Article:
Peer-funding, micro-funding, fan-funding. Better known as crowdfunding, these strategies enable a collective of individuals to pledge or donate small amounts of money towards a common goal. The rise of social media gave crowdfunding a boost and catapulted it into the public consciousness. Industry research predicts that it will be worth US$5 billion worldwide in 2013.
By promoting campaigns through friends and social media channels, it is possible for project creators to spread the word outside their own networks and raise funds for a variety of projects, causes or business ideas.
Crowdfunding terms and methods have become familiar to many of us due to the amazing success of projects such as the Pebble watch.
Eric Migicovsky, a 25-year-old US entrepreneur, brought his Pebble E-Paper Watch concept to life via a phenomenally successful Kickstarter campaign after failing to raise sufficient venture capital. The watch displays information from a user’s smartphone. He set a target of US$100,000 and reached ten times that amount in two days in April 2012. By the time the campaign finished, nearly 69,000 individuals had backed it (effectively pre-ordering a Pebble) for a final total of US$10,266,844.
In April 2013, more records were set on Kickstarter with the funding of a Veronica Mars movie. Aiming to raise US$2 million, the campaigners were halfway there within five hours. On completion 30 days later, the campaign had raised over US$5.7 million and set the record for having more supporters than any other Kickstarter project. More than 91,500 people made it the highest funded project in the Kickstarter film category.
Crowdfunding is not new. Back in 1997, fans of Britain’s Marillion ran an internet campaign to bring the band to the US. They raised US$60,000 in donations to fund the tour. Music platform ArtistShare launched its fan-funded model for musical artists as early as 2001. The term crowdfunding was coined by US digital experimenter Michael Sullivan in 2006 when his videoblogging project, fundavlog, was in development.
Fast forward a few years to 2013, when Massolution, the research group of industry body Crowdsourcing.org, conducted its second annual research study into crowdfunding levels. It found that some 800 platforms raised more than US$2.7 billion worldwide during 2012. As a result, more than 1.1 million campaigns were successfully funded.
Although crowdfunding success stories capture the headlines, there are also examples of project creators who fail to deliver to their supporters, as the Sydney Morning Herald reported in May 2012 (http://goo.gl/IZZ9P). Currently platforms hold no legal responsibility if the project owner fails to deliver, and as crowdfunding becomes more widely accepted, governments need to consider legislation to protect consumers and investors.
I began my own research in February 2012 and learnt of the many and varied platforms using crowdfunding approaches. My enthusiasm grew as I discovered that crowdfunding existed not only for creative projects (like books and festivals in my own industry), but also for causes, social entrepreneurship and microfinance and business equity, among other purposes. The idea for the book was formed.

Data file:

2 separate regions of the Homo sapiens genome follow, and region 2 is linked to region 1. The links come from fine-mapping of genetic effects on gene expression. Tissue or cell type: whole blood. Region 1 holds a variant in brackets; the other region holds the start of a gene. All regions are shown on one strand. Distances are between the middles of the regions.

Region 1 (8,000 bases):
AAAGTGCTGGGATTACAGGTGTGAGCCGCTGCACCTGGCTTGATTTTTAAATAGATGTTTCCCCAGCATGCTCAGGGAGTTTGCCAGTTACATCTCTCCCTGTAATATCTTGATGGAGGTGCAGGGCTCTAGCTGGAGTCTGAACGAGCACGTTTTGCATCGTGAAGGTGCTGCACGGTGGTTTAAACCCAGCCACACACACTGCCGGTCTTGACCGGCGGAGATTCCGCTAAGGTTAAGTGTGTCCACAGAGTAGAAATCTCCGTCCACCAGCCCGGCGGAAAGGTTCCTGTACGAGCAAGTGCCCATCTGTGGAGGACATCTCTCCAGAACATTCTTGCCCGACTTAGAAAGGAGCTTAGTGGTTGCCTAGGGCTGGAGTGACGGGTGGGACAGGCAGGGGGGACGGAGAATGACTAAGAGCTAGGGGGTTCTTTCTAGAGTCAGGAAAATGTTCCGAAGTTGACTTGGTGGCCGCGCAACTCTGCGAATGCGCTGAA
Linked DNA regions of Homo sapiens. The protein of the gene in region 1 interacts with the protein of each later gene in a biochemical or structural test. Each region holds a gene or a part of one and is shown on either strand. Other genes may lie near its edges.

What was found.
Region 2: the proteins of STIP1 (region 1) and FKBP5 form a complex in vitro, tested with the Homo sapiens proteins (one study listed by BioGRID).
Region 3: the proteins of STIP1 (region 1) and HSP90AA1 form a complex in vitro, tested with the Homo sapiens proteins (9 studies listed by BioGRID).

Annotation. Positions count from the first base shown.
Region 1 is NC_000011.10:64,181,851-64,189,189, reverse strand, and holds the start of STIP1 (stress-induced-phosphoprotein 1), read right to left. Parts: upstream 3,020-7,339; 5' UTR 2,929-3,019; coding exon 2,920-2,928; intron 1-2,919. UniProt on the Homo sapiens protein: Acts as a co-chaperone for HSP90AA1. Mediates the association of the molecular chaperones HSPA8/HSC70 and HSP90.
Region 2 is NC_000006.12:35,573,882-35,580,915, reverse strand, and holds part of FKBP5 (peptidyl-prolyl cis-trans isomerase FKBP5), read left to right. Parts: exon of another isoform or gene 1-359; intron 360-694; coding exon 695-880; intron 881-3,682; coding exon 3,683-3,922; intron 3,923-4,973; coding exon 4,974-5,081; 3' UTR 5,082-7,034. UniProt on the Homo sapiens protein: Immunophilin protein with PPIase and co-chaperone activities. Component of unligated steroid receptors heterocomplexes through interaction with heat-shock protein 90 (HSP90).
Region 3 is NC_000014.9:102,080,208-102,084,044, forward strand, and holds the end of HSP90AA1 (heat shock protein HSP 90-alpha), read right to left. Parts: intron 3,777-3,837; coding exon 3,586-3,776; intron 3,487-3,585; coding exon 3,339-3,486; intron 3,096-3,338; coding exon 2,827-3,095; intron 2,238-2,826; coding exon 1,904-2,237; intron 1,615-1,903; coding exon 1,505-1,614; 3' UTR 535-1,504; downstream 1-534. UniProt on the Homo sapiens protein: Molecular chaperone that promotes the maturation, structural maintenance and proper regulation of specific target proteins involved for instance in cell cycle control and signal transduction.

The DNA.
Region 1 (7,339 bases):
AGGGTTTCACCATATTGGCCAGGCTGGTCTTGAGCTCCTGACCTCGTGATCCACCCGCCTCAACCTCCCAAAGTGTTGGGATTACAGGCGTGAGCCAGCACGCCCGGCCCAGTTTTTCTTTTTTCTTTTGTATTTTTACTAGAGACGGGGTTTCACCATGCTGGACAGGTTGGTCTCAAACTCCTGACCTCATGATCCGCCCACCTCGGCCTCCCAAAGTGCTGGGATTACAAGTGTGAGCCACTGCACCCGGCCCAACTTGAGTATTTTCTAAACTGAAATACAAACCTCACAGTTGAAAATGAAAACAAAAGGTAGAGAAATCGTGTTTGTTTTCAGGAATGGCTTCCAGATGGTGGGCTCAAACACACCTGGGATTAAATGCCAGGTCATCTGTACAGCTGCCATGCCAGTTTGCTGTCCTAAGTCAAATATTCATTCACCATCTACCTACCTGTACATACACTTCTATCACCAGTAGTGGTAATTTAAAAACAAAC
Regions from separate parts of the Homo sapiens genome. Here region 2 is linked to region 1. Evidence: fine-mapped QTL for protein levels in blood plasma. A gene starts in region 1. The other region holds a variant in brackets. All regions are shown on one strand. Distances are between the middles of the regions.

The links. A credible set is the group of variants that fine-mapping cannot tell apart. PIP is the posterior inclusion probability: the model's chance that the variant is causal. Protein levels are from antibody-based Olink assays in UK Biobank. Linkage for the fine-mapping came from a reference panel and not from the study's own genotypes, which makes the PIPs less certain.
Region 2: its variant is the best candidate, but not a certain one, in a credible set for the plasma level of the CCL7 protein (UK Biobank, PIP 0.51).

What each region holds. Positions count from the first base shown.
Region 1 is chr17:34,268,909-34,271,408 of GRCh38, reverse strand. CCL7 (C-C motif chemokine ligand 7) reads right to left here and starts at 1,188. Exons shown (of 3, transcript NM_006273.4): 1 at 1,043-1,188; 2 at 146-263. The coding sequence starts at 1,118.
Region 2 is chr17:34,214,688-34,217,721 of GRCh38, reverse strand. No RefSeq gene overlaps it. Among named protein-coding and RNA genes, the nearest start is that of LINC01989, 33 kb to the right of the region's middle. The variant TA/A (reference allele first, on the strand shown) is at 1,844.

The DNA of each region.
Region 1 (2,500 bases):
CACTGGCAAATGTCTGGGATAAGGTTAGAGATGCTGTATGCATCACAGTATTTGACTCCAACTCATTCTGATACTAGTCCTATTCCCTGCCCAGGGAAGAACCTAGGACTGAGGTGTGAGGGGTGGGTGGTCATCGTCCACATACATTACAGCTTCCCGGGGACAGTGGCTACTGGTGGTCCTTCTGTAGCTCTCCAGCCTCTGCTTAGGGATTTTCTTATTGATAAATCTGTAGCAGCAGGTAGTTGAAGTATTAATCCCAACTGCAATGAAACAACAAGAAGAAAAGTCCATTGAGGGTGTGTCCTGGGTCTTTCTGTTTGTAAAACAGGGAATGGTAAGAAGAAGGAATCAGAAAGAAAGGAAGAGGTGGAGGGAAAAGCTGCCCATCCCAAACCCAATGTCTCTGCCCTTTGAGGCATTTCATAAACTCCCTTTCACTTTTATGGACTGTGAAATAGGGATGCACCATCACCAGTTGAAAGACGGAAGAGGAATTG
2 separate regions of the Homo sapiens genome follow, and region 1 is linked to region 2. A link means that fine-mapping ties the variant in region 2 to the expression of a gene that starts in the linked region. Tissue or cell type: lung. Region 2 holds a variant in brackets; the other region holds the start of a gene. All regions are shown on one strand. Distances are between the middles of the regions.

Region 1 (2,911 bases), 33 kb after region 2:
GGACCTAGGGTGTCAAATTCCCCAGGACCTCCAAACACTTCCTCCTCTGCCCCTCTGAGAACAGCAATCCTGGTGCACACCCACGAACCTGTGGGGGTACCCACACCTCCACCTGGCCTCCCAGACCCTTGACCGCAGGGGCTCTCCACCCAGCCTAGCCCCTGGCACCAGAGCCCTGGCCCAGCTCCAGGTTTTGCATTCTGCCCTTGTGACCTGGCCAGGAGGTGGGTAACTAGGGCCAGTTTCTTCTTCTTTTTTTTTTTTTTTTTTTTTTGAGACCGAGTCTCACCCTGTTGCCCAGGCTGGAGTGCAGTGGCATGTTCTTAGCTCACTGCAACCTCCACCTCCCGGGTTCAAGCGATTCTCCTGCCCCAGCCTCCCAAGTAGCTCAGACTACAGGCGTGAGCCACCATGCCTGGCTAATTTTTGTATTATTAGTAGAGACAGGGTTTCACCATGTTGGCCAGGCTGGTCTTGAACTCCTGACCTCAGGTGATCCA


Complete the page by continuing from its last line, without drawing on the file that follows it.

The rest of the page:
In March 2012, I began contacting a shortlist of platforms and drawing up questions. Focusing on 11 of the highest profile and most innovative platforms, Crowdfund It! includes details of their funding models, success rates and accessibility.
Although I am based in Sydney, Australia, I did not want to write a book about crowdfunding that solely focused on platforms available to Australians. The internet is worldwide and anything online that starts with territorial divisions tends to end up global. With that in mind, I have ensured you can tell which platforms are globally accessible and which are (currently) available only to certain countries.
Attached to each platform profile is an in-depth case study of a successful past campaign using the platform, including an interview with the project’s creator. The interview subjects have been generous in sharing their experiences, helping readers understand what it is like to run a project and providing guidance on how to ensure a campaign is successful.
Crowdfund It! also outlines key information on another 31 platforms to give you further ideas about who to work with on your own project.
During the months I spent researching and writing, I could see from the growth in the number and size of platforms, and the increased press coverage that accompanied it, that this method of fundraising was gaining popularity and interest.
It is clear is that crowdfunding has broad appeal as a way to fund a particular venture. While some may see it as a fad, the sector is expected to grow in the next few years. Not all platforms will be successful in capturing enough market share to be sustainable, though, so we can expect see some failures.
As the crowdfunding market becomes more successful and more crowded, it becomes harder for creators to get attention for their projects. When our Facebook and Twitter feeds are cluttered with numerous requests for support, how many will we pay attention to? And how many friends can we afford to support in realising their dreams? It will be even more important for creators to personalise their approach for funding to stand out in the crowd. As always, it will come down to the quality of the offering and the ability of the creator to market the project and themselves in new ways to capture our attention.
I, for one, am excited by the potential of harnessing the crowd and hope the information in Crowdfund It! inspires you to support the dreams of others or create your own project. The only limit is your imagination!